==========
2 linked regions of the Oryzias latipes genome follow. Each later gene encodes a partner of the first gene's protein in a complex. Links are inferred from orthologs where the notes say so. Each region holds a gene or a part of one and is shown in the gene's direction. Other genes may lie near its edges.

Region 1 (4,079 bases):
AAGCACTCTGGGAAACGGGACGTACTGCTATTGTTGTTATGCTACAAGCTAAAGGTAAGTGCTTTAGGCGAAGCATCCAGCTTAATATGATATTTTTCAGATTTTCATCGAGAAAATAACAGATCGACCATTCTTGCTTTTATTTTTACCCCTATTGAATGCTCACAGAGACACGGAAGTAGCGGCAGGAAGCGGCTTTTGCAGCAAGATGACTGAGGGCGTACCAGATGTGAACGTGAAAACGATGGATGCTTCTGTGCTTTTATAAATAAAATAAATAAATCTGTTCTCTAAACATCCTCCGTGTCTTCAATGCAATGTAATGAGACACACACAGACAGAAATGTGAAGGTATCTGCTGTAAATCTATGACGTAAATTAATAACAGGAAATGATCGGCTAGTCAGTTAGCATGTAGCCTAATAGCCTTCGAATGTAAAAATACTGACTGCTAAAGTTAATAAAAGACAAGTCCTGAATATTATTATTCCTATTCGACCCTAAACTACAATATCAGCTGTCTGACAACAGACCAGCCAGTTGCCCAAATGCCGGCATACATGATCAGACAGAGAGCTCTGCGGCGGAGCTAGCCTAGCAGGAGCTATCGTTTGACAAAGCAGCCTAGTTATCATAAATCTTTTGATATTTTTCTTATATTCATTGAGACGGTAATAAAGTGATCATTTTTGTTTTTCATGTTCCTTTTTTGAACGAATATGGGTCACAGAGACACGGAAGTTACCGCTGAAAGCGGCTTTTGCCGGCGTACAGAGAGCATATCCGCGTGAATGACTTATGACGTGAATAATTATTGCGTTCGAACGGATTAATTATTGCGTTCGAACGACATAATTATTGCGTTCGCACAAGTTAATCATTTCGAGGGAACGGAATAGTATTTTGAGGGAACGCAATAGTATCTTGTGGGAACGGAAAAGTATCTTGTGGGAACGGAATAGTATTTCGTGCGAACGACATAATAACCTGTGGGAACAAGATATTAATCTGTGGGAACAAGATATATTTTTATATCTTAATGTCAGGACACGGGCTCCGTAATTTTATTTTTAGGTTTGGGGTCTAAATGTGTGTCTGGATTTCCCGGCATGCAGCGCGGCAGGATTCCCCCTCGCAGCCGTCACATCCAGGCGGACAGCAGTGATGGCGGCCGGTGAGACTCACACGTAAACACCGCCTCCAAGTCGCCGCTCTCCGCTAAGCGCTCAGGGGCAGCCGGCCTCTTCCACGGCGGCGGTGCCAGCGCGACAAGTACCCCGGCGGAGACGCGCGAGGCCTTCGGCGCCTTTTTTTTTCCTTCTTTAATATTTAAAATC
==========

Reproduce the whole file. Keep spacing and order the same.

2 linked regions of the Oryzias latipes genome follow. Each later gene encodes a partner of the first gene's protein in a complex. Links are inferred from orthologs where the notes say so. Each region holds a gene or a part of one and is shown in the gene's direction. Other genes may lie near its edges.

Region 1 (4,079 bases):
AAGCACTCTGGGAAACGGGACGTACTGCTATTGTTGTTATGCTACAAGCTAAAGGTAAGTGCTTTAGGCGAAGCATCCAGCTTAATATGATATTTTTCAGATTTTCATCGAGAAAATAACAGATCGACCATTCTTGCTTTTATTTTTACCCCTATTGAATGCTCACAGAGACACGGAAGTAGCGGCAGGAAGCGGCTTTTGCAGCAAGATGACTGAGGGCGTACCAGATGTGAACGTGAAAACGATGGATGCTTCTGTGCTTTTATAAATAAAATAAATAAATCTGTTCTCTAAACATCCTCCGTGTCTTCAATGCAATGTAATGAGACACACACAGACAGAAATGTGAAGGTATCTGCTGTAAATCTATGACGTAAATTAATAACAGGAAATGATCGGCTAGTCAGTTAGCATGTAGCCTAATAGCCTTCGAATGTAAAAATACTGACTGCTAAAGTTAATAAAAGACAAGTCCTGAATATTATTATTCCTATTCGACCCTAAACTACAATATCAGCTGTCTGACAACAGACCAGCCAGTTGCCCAAATGCCGGCATACATGATCAGACAGAGAGCTCTGCGGCGGAGCTAGCCTAGCAGGAGCTATCGTTTGACAAAGCAGCCTAGTTATCATAAATCTTTTGATATTTTTCTTATATTCATTGAGACGGTAATAAAGTGATCATTTTTGTTTTTCATGTTCCTTTTTTGAACGAATATGGGTCACAGAGACACGGAAGTTACCGCTGAAAGCGGCTTTTGCCGGCGTACAGAGAGCATATCCGCGTGAATGACTTATGACGTGAATAATTATTGCGTTCGAACGGATTAATTATTGCGTTCGAACGACATAATTATTGCGTTCGCACAAGTTAATCATTTCGAGGGAACGGAATAGTATTTTGAGGGAACGCAATAGTATCTTGTGGGAACGGAAAAGTATCTTGTGGGAACGGAATAGTATTTCGTGCGAACGACATAATAACCTGTGGGAACAAGATATTAATCTGTGGGAACAAGATATATTTTTATATCTTAATGTCAGGACACGGGCTCCGTAATTTTATTTTTAGGTTTGGGGTCTAAATGTGTGTCTGGATTTCCCGGCATGCAGCGCGGCAGGATTCCCCCTCGCAGCCGTCACATCCAGGCGGACAGCAGTGATGGCGGCCGGTGAGACTCACACGTAAACACCGCCTCCAAGTCGCCGCTCTCCGCTAAGCGCTCAGGGGCAGCCGGCCTCTTCCACGGCGGCGGTGCCAGCGCGACAAGTACCCCGGCGGAGACGCGCGAGGCCTTCGGCGCCTTTTTTTTTCCTTCTTTAATATTTAAAATC